In Social Work school, we talk alot about boundaries. It's a very difficult thing to figure out. Social work (for me anyway) is like 1 part psychology, 1 part systems knowledge, 4 parts activism, and like 57 parts empathic heart. And each work setting comes with a different set of standards, and thus a different set of rules. I'm very strident about my boundaries, because I feel that it is the only way to do the work that I do. But every now and then, there is someone who steps through.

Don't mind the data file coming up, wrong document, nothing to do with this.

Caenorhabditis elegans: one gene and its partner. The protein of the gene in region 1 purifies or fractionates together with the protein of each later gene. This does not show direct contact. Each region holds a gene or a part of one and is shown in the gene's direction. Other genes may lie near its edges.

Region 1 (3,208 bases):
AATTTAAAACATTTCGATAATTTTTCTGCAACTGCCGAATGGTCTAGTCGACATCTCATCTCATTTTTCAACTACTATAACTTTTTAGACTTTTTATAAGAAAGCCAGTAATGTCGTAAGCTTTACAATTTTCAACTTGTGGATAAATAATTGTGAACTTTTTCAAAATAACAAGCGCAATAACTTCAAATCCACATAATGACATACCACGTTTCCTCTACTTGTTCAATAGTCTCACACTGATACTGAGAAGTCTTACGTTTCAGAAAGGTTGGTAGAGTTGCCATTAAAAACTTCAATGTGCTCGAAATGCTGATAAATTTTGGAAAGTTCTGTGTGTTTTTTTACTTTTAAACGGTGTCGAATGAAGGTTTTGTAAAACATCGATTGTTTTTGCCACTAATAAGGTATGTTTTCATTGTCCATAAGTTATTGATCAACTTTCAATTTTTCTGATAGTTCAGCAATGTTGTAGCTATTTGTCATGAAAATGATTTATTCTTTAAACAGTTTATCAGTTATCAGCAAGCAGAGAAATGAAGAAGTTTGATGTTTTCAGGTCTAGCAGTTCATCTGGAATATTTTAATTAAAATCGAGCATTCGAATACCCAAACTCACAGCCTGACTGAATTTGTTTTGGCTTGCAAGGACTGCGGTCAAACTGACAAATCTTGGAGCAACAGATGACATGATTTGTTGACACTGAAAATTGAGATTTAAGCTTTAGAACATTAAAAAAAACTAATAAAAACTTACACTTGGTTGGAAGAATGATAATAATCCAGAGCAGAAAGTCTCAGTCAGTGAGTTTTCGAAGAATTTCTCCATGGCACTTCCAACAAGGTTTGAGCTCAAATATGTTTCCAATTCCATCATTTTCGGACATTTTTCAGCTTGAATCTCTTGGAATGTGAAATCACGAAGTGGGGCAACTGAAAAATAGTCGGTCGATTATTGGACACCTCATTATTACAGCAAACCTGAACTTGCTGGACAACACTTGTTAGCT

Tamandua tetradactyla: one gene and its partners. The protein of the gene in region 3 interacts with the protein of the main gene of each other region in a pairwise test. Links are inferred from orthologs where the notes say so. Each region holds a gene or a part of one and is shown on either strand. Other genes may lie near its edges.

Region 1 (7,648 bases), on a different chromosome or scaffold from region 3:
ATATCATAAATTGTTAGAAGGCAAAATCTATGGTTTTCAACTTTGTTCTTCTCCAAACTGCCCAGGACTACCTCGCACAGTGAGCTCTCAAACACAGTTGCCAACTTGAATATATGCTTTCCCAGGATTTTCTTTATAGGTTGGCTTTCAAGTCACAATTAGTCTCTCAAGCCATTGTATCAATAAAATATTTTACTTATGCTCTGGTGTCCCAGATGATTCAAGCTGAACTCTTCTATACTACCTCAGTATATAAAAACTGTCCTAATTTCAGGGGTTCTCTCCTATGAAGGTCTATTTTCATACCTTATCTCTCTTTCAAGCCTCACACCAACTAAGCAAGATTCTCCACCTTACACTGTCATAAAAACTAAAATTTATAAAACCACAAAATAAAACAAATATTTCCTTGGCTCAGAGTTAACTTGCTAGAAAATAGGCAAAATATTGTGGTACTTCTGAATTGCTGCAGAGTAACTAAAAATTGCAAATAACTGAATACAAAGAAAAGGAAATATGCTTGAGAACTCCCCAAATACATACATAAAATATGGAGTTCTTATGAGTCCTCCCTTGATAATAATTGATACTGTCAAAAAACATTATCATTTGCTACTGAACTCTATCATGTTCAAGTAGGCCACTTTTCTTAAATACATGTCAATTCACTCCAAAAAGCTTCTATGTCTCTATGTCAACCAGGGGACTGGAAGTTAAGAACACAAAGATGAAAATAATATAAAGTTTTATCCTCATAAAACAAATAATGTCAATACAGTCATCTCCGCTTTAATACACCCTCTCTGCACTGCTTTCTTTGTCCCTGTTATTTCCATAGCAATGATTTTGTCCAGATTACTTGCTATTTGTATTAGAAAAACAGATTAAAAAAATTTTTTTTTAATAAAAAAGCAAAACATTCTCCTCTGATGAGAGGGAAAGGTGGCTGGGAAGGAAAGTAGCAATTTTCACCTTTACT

I've decided that work boundaries are kind of like a dotted line. Chunks of solid space with gaps in between (kind of like a border fence, or the ozone layer). It goes along for quite some time, impervious and stoic. But then all of a sudden there is a huge unfortified space. For me this comes in the form of very young people newly diagnosed with HIV; in patients who remind me of people I love; in people who I feel have been left behind too many times; in people who are essentially being told that in the eyes of people who matter, they do not exist. I find myself worrying all the time about where they might be, or how it is that we are going to overcome these obstacles, or how it is that I am going to keep them from slipping away again. I battle in my head with how far I am willing to go before I put up a wall and say "I'm sorry. This is as far as my vocation allows me to go. Bless you on your journey." And then I battle in my head to not feel guilty for stopping short. These are the times when I am thankful that I have a roommate. Otherwise, I might have bunkbeds full of homeless people sleeping in my living room. And Marcus just would not like that.